Sometimes, it’s precisely the wrong question.

Sometimes, functional expertise is significantly more important than industry experience. After all, if you’re the hiring manager at a healthcare company looking for a Director of Finance, who would you hire – a Marketing Director from a competitor or a Finance Director from a CPG company?

That’s the case with innovation.

Decades of real-world experience (not to mention the successful launch of 100+ startups) show that successful corporate startup teams had expertise (mindsets, skillsets, executional drive) in the startup’s phase and a working knowledge of the industry rather extensive industry expertise and little to no innovation experience.

Questions are good. The right questions are better. So, the next time you’re staffing up an innovation team (or hiring a consultant), choose based on their innovation experience and willingness to learn about your industry.

Innovation happens everywhere

That’s why people from San Francisco, Austin, Washington DC, NYC, Toronto, Boston, and dozens of other places converged on Lincoln, Nebraska.

We went to see innovation in action and learn about the thriving startup community in the middle of the country. We also went to learn and connect with others committed to creating new things that create value.

Getting our minds blown was a bonus.

Image credit: Pixabay

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Reset and Reconnect to Transform your World

Reset and Reconnect to Transform your World

GUEST POST from Janet Sernack

Our blog, Reset and Reconnect in a Chaotic World was the first in a series of three, on the theme of reconnecting and resetting, to create, invent and innovate in an increasingly chaotic world. In this blog, we described how we have opportunities, to focus on being kinder to both ourselves and to others we interact with. To help us shift our mental states to transition effectively through the shock and pain of the pandemic, and rehabilitate in ways that transform our worlds.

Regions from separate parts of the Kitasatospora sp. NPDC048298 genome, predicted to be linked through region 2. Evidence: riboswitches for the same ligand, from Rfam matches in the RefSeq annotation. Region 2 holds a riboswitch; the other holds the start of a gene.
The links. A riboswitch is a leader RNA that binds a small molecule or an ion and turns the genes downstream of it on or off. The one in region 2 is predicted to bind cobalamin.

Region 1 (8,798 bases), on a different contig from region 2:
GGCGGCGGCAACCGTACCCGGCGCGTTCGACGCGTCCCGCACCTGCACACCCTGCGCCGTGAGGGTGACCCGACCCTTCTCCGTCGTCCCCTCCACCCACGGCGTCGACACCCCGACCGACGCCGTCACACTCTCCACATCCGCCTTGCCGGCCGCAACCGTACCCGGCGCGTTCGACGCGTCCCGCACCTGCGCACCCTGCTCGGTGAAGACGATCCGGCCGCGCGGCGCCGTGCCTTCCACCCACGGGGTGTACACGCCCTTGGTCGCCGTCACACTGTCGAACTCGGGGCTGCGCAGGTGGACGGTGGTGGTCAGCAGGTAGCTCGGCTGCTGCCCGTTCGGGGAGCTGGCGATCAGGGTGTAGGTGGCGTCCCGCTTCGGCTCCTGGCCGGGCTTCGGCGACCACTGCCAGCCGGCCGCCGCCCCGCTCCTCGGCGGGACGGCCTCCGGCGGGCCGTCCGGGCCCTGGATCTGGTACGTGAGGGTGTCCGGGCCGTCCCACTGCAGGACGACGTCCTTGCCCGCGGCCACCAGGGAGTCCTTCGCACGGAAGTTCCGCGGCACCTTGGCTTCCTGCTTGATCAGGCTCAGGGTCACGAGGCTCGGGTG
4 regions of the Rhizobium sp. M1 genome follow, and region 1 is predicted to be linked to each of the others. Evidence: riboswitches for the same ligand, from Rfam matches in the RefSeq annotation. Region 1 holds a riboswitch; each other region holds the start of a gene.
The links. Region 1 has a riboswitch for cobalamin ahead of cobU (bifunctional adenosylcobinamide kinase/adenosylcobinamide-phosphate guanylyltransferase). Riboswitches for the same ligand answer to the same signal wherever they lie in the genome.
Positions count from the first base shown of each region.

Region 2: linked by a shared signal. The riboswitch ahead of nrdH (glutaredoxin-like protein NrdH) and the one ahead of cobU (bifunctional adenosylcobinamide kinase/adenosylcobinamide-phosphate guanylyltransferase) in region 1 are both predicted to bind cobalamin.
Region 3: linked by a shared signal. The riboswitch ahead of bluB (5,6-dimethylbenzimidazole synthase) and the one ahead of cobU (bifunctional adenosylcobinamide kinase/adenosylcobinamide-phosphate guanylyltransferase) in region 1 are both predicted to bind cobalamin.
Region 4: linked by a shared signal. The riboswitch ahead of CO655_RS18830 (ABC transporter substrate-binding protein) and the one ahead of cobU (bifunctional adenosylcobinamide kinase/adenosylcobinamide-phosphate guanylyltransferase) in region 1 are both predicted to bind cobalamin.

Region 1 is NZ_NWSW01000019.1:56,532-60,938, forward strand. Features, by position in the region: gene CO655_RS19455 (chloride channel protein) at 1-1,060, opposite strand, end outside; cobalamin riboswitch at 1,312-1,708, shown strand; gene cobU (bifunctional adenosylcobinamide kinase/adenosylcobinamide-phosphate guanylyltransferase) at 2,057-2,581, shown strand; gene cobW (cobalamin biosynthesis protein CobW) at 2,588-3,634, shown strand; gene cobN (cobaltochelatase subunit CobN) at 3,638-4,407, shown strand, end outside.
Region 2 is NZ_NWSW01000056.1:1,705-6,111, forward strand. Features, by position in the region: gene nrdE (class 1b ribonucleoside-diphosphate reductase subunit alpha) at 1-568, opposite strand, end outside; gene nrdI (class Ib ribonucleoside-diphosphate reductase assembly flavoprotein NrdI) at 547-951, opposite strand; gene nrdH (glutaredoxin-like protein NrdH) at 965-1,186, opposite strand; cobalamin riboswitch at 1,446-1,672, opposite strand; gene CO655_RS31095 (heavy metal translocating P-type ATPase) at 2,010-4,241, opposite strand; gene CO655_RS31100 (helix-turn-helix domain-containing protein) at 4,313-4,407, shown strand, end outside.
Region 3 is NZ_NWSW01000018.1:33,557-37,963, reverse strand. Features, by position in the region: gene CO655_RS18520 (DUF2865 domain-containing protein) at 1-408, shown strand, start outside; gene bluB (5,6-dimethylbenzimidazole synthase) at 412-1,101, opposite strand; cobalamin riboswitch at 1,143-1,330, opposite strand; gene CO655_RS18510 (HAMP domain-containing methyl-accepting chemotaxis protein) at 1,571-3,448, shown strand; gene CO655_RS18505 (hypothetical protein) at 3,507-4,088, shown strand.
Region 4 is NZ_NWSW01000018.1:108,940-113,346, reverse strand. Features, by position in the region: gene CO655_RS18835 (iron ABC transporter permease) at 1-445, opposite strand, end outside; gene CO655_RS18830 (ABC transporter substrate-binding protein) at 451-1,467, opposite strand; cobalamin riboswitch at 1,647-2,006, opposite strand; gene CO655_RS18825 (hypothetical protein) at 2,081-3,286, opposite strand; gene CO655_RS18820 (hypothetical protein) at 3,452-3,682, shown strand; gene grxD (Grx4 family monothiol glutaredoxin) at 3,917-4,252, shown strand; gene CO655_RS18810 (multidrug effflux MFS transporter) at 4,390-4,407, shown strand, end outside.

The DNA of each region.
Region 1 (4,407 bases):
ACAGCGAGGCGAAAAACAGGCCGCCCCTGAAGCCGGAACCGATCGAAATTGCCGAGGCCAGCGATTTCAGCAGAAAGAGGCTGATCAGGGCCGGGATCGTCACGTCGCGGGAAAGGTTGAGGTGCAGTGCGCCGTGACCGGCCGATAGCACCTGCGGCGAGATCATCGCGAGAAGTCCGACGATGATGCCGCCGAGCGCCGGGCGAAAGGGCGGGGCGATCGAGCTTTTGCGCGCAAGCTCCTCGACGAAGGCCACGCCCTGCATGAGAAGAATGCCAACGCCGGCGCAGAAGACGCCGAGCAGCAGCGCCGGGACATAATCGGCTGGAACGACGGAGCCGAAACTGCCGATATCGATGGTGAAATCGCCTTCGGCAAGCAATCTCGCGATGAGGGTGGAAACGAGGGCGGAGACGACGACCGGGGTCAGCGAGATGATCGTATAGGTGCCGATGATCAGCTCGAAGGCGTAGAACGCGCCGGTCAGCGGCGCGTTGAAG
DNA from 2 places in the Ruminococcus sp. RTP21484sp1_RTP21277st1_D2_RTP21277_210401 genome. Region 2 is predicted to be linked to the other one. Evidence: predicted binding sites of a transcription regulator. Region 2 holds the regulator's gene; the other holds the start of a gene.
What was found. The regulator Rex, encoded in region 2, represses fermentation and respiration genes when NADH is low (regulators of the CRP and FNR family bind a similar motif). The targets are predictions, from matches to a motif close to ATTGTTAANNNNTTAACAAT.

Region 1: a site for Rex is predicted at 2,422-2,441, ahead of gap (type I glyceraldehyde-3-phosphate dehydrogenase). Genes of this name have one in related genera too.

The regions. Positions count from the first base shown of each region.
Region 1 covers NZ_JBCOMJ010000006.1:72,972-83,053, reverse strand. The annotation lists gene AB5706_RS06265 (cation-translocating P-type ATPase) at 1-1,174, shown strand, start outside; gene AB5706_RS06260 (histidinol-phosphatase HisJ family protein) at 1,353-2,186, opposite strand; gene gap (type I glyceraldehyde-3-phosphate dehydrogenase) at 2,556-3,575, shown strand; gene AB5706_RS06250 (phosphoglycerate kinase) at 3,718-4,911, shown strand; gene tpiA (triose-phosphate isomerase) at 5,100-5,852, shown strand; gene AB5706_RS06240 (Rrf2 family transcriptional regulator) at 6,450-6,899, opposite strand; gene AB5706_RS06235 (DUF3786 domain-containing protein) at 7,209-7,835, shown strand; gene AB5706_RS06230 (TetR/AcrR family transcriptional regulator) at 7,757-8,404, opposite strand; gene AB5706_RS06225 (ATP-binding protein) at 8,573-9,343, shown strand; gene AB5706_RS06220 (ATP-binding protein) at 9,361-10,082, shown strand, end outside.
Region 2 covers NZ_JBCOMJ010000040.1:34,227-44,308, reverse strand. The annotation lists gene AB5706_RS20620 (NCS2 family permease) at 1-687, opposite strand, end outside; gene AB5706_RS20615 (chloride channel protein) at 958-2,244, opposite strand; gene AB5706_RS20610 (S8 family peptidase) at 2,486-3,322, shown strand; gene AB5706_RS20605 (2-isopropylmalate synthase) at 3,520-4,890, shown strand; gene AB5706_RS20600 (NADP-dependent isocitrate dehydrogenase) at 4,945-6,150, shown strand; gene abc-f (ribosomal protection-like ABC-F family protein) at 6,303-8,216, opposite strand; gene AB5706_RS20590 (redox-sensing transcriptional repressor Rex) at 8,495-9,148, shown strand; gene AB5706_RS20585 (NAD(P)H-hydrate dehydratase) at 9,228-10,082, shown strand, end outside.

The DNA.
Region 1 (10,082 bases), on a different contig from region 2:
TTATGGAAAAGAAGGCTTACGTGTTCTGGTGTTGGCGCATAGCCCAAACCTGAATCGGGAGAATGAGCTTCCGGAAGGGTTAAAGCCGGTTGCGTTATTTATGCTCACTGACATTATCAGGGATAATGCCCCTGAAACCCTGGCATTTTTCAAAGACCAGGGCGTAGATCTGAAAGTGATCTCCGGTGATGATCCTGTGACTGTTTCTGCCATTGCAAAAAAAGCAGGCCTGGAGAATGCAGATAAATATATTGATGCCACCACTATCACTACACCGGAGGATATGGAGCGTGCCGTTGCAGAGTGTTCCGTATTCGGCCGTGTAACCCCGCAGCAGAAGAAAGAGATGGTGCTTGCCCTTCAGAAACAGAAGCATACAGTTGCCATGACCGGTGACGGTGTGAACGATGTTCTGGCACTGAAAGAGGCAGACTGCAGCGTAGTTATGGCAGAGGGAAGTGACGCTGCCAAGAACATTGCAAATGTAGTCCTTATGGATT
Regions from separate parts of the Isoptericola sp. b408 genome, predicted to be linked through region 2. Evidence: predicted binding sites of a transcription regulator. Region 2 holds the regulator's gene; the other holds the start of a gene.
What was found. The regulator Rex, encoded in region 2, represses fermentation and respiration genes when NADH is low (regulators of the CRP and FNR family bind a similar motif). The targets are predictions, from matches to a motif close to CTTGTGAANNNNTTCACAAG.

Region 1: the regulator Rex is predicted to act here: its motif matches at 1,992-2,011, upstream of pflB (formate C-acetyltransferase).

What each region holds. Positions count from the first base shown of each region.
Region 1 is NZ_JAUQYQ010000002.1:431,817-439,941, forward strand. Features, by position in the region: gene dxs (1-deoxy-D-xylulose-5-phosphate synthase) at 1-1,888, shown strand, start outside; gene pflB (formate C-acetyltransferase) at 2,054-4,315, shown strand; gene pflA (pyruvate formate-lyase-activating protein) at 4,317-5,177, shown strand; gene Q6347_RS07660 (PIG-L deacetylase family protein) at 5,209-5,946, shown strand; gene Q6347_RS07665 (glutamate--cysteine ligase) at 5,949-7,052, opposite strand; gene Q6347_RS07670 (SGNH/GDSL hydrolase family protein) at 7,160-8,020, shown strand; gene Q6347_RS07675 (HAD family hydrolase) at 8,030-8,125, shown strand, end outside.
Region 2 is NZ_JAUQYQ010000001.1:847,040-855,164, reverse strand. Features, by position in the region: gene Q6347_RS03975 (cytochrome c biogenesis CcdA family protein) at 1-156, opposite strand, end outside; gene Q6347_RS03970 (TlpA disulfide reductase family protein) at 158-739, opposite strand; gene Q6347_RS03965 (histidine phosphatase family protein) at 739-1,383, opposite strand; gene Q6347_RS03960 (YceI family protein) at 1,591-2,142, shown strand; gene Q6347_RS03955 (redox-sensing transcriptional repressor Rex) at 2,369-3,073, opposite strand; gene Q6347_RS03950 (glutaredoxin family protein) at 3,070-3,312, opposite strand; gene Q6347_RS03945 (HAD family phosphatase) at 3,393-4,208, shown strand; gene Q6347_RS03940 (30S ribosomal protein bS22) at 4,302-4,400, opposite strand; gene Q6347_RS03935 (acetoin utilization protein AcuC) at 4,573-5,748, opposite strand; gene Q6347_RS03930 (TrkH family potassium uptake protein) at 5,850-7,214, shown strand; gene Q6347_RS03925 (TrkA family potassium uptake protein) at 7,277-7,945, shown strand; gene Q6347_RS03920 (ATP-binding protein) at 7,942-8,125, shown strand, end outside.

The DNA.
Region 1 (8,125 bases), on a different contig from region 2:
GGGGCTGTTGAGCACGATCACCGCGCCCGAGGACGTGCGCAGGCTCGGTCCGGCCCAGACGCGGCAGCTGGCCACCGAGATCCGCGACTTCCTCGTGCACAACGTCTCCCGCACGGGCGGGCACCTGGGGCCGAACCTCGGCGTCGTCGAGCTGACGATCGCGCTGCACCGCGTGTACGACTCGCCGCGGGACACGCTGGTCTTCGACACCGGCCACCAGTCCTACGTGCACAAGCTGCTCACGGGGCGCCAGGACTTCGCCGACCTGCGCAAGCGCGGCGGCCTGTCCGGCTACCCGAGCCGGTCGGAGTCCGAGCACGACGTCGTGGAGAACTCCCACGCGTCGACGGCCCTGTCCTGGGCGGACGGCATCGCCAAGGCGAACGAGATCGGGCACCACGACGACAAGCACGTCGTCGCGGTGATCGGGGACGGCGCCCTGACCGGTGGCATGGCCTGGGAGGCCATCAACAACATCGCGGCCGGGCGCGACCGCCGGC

We also outlined the range of key reasons as to why it is critical to take personal responsibility for understanding, helping, and supporting those we depend upon, and who depend upon us, to respond in ways that are respectful and compassionate, creative and courageous.

That enables and empowers people to recover and rehabilitate from the shock and pain they are experiencing from their elevated levels of stress, discomfort, and anxiety, occurring in our relentlessly uncertain and chaotic environments, through allowing, accepting, and acknowledging where people are at – and that it’s OK to not be OK!

Neither a time to panic nor languish

Right now, it is neither a time to panic, stall nor to languish in the face of change fatigue and mental lethargy.